Trigger Warning due to description of childhood sexual abuse

It’s an indelible memory seared into our minds and branded onto our souls. At least for those of us who were sexually abused as children. It’s a memory we can’t shake. At some point, many of us experienced having our abuser(s) hand(s) over our mouths to keep us quiet during the acts of abuse. They didn’t want anyone to hear our cries of agony. The tragedy is that years, even decades later we feel like it’s still there, like there’s some invisible hand still covering our mouths and cries for help.

Ironically we are often asked, “why didn’t you say something then? Why didn’t you tell someone what was happening?” For anyone who has experienced true fear, and I’m not talking about horror movie scared, I’m talking about terror beyond description. Those who’ve experienced this level of intimidation and panic know exactly what I mean when I say we were going through fear that completely freezes you dead in your tracks. It prevents you from completing even the simplest of tasks. The ones that others take for granted.

Sure our friends could go to mom and dad about a bully down the street, or the weird guy at the end of the block, or the teacher who was mean to them in school. But those seem benign to us in comparison.

For us, we couldn’t do the most mundane of acts – Like driving down a road we grew up on. Or walking in the doors of a church/synagogue/mosque where our abuser held all the cards and wielded total autonomy.

Much has been written in other places, and here, about the plethora of reasons children don’t talk about sexual abuse, so I won’t beat that dead horse. What I will tell you is that it’s real, and all the reasons explained in the various media and online outlets are valid. And it’s the reason why, to us, we felt trapped and incapable of speaking out.

The reason I bring it up now is for my fellow survivors who might not have spoken yet. And to help their loved ones understand a little better.

It’s that damned “hand”. And it’s both literal and metaphorical.

We felt the actual hand covering our mouths, sometimes even our noses, to the point we couldn’t breathe. Grasping for air, grasping for help, wanting to cry out but knowing any such action would be met with harsher penalties by the abuser.

When you are a child, those in authority have all the power. We felt powerless to stop them, or so we thought. When we were children, there were no talk shows discussing childhood sexual abuse. There were no support groups to turn to for guidance or shelter. There was nothing.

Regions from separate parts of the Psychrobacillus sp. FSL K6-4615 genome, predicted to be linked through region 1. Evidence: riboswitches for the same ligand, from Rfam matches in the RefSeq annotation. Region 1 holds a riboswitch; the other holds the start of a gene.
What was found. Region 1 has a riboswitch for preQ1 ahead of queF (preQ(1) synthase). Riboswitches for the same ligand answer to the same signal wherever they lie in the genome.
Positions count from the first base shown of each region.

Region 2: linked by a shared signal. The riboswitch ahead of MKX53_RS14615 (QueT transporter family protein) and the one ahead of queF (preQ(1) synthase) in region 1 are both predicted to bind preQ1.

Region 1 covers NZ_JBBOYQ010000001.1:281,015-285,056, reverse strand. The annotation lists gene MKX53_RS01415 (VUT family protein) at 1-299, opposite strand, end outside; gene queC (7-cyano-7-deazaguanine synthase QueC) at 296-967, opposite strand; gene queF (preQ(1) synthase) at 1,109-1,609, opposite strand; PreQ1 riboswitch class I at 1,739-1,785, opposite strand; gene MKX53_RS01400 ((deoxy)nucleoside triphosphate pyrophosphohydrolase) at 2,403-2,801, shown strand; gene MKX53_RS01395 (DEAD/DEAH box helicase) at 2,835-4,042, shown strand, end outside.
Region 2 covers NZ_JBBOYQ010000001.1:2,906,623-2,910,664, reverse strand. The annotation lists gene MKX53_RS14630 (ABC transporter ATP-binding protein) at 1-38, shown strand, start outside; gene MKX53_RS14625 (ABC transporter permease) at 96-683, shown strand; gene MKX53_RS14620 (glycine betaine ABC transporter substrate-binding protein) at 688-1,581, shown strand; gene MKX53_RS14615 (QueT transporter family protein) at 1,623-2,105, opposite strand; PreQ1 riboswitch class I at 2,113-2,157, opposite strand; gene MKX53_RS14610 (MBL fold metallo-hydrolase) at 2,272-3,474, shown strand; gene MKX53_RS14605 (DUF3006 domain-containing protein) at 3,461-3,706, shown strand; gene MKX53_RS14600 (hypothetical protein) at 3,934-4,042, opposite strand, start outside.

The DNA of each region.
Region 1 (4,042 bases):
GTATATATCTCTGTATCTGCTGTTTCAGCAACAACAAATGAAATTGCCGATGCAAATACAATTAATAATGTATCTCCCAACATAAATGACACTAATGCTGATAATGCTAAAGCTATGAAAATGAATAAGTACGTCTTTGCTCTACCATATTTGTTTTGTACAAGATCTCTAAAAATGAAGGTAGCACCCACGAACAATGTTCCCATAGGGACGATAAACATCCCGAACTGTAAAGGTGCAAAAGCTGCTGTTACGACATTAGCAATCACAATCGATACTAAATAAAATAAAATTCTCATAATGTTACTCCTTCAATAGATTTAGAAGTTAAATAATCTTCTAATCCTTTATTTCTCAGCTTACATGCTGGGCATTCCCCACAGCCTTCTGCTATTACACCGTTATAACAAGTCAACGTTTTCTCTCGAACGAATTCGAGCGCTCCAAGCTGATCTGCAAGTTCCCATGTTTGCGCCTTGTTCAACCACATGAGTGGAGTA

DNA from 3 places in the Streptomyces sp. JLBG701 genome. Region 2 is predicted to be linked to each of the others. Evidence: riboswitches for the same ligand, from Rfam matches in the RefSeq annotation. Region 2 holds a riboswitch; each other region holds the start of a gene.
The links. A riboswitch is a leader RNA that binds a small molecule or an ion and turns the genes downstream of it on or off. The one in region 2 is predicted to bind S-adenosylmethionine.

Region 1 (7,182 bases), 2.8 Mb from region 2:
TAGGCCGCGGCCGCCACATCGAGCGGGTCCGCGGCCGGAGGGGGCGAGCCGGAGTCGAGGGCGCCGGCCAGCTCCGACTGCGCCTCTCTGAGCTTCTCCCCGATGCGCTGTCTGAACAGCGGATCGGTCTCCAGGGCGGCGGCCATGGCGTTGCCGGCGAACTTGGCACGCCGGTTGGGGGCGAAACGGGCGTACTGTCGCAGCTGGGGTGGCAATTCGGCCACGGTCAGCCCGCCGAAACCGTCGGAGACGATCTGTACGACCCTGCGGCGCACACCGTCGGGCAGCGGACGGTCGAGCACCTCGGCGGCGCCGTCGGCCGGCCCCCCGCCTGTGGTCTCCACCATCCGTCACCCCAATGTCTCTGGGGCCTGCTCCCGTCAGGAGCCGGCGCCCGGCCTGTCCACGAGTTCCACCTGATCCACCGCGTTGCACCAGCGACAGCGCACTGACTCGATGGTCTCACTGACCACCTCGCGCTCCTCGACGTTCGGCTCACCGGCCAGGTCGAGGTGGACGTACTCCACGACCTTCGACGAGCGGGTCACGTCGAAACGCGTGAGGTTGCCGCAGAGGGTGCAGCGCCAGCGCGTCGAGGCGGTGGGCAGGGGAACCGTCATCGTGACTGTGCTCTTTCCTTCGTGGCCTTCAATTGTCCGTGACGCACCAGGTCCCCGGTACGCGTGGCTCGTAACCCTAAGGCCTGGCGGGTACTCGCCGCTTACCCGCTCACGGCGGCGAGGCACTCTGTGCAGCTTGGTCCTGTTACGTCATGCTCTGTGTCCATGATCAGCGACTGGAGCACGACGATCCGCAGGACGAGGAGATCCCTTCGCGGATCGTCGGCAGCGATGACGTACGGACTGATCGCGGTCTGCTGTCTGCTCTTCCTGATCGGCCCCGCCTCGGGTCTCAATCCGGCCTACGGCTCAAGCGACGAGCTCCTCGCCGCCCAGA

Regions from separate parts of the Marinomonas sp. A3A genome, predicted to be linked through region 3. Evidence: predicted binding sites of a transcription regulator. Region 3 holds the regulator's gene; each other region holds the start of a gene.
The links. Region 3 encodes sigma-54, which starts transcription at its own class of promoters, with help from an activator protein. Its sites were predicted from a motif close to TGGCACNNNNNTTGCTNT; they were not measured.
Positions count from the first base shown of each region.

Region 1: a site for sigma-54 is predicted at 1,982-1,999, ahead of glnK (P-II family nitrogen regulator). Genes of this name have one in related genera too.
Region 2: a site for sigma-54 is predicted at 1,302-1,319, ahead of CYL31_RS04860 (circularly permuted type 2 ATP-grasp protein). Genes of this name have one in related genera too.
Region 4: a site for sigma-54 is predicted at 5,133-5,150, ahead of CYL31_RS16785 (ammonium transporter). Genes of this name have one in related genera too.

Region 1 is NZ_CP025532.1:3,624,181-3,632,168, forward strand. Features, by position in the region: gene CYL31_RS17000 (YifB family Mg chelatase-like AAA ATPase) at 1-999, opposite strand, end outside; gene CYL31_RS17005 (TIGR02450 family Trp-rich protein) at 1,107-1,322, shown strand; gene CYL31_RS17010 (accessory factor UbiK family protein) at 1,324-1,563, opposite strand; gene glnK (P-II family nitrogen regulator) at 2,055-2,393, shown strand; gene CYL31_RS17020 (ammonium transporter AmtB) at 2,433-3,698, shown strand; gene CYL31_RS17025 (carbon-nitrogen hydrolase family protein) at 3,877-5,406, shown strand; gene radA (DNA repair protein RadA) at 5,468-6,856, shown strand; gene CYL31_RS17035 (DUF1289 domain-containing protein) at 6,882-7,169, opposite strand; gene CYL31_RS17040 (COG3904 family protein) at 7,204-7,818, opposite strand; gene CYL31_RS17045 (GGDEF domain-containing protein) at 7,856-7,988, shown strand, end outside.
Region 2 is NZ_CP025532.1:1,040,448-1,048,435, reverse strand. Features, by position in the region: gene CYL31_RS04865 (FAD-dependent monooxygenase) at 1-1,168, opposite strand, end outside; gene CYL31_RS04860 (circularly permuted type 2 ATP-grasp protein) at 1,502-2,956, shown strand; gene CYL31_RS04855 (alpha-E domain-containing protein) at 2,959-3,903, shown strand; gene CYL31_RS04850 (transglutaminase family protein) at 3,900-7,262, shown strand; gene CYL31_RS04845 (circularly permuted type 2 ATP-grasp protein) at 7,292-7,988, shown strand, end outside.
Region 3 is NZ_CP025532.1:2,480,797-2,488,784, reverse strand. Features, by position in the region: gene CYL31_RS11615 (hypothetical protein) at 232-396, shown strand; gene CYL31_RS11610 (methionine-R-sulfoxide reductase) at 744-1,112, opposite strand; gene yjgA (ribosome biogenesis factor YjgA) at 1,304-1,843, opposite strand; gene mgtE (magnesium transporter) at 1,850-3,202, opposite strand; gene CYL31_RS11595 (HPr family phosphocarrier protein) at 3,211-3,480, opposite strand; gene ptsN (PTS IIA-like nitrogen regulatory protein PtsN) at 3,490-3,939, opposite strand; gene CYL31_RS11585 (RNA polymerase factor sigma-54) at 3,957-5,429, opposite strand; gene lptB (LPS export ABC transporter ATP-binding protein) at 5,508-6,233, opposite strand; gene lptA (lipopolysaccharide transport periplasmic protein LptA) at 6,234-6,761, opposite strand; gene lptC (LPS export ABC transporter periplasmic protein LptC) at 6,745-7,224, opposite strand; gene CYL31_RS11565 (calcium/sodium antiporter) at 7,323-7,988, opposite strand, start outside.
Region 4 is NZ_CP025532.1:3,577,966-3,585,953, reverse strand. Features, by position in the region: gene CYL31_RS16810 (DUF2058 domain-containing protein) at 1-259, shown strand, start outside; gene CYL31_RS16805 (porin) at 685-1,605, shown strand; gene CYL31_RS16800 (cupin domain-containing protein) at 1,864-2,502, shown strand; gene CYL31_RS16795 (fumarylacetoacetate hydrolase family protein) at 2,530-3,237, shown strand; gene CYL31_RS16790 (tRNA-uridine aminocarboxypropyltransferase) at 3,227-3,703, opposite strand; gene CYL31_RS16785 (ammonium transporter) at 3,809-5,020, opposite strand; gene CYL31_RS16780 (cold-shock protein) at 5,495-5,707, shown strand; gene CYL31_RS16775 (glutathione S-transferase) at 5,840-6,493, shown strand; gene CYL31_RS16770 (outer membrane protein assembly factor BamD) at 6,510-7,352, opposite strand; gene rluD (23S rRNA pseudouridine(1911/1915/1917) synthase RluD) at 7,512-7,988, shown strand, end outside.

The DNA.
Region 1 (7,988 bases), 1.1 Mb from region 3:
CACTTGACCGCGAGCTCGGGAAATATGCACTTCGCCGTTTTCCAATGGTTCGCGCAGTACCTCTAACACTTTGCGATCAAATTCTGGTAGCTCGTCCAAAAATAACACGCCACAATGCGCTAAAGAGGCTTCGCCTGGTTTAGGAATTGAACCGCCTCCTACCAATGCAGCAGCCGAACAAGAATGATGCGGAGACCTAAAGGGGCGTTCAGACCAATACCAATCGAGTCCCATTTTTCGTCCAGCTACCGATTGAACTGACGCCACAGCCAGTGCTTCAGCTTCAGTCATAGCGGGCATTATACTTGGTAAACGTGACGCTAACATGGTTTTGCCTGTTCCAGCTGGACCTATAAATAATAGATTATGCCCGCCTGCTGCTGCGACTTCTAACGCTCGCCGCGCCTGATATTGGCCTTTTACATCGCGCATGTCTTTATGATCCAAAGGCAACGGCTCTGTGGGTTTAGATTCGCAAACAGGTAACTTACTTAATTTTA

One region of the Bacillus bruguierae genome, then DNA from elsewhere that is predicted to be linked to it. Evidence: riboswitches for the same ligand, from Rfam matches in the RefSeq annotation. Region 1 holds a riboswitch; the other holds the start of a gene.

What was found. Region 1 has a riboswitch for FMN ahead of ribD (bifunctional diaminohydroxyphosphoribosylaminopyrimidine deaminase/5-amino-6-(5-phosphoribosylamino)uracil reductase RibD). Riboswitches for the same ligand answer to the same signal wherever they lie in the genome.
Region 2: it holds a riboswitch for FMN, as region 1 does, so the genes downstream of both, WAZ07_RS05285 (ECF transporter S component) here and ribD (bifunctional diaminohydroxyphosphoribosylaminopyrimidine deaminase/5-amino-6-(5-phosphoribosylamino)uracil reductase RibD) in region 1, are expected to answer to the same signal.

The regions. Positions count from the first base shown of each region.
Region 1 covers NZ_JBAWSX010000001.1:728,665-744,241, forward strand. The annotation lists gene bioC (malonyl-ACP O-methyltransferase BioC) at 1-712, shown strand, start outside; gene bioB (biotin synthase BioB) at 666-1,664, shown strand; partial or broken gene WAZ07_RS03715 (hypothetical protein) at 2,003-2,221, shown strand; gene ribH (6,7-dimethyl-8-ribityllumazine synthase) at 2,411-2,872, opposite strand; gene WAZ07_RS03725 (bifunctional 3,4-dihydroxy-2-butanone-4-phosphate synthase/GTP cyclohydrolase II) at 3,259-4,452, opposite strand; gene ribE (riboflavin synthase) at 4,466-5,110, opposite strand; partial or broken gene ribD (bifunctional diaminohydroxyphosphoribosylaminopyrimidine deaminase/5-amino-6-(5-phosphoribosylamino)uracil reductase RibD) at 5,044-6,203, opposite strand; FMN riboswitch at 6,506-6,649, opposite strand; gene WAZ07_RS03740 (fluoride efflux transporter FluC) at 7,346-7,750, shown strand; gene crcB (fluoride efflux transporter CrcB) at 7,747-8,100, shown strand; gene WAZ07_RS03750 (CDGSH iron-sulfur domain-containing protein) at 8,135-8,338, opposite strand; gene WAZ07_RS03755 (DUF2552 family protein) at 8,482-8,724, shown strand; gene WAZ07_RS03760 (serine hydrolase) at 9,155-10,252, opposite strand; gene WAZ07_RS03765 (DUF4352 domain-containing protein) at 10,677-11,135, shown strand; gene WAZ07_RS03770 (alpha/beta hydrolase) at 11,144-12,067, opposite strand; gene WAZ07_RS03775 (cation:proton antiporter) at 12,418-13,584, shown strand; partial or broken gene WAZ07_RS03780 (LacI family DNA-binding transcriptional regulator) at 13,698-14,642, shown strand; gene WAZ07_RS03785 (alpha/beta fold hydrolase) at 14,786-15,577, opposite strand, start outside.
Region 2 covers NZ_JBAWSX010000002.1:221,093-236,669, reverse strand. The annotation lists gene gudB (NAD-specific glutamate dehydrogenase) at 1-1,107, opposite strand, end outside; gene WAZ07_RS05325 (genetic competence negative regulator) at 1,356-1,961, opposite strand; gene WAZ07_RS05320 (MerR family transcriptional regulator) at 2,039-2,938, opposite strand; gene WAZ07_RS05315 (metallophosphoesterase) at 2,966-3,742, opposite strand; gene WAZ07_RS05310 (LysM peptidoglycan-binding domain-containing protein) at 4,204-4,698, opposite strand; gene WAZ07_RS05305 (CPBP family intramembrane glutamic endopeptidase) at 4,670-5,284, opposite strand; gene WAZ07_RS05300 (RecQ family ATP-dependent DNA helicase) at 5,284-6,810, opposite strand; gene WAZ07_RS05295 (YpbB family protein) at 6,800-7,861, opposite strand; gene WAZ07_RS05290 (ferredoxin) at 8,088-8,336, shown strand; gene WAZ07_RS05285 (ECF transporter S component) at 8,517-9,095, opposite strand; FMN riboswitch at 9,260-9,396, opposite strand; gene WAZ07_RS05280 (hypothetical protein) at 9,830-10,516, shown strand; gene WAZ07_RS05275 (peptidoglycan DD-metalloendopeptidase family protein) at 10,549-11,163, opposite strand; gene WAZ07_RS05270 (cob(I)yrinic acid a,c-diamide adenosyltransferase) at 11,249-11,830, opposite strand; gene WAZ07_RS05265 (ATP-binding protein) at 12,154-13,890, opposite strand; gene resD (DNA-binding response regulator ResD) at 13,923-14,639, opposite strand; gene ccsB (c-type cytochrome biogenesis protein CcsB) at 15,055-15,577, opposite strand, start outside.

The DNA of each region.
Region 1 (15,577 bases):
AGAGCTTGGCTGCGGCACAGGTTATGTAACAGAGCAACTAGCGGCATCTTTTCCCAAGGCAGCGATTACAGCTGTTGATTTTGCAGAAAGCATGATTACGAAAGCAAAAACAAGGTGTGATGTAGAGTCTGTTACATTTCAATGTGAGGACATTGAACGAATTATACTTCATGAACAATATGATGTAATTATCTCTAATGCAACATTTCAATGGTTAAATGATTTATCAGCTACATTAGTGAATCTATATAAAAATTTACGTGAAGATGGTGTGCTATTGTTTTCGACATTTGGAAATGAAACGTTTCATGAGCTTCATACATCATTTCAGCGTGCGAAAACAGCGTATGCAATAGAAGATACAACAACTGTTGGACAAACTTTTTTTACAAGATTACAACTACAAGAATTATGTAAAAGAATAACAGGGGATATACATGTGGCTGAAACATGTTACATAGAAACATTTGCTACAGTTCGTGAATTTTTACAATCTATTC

We thought to ourselves, even if we speak up, who would believe us? A child making accusations about a so-called “pillar of the community”. Or worse yet, about our parents! No one in their right minds would believe us. Or so we we’re told, and possibly in many cases it might have even been true…no one would’ve believed us.

So we did the only thing we could, just hang on long enough to survive. And most of us did. Sadly a few didn’t. We witnessed some of our closest friends take their own lives, or tumble down the road of alcoholism and addiction to the point it cost them their lives. Everyone else said, “I just don’t understand why Jimmy or Susie did that. They had their whole lives in front of them.”

What they didn’t know, was their lives had been destroyed by the hand of sexual abuse. They had no coping mechanisms or tools to effectively cope with the abuse. And due to the lack of guidance, they self-medicated, and when the pain went beyond what they thought they could bare, they ended what they felt was a meaningless life.

I know these feelings of utter despair. I know them because I also, like a couple of people I lost, felt as though life was no longer worth living. And while my feeble attempts to “accidentally” overdose were unsuccessful, my life went spiraling out of control.

Oddly enough it was what most people would consider a horrible event, my arrests and time incarcerated, that most likely saved my life. Had it not been for being locked-up, I would probably have continued to abuse narcotics until I eventually overdosed with no return.

Thankfully I did get clean, I did learn through counseling how to utilize proper coping skills to work though the pain of the abuse. And now I have a life I never dreamed possible. I have the most amazing and loving wife. And together we work with survivors and their loved ones in ways that make me feel both honored to help and humbled with rewards beyond this life or words. And I’ve been able to actually enjoy my life free of narcotics and can finally “feel” the experiences of my life.

And I tell you all of this to let my fellow survivors and their loved ones know this is all possible for them too. If I can survive what I did, and now have a life not of just surviving, but thriving, they can too! All that is required is to reach out and receive the help that’s available.

As I so often say…together, we can truly heal…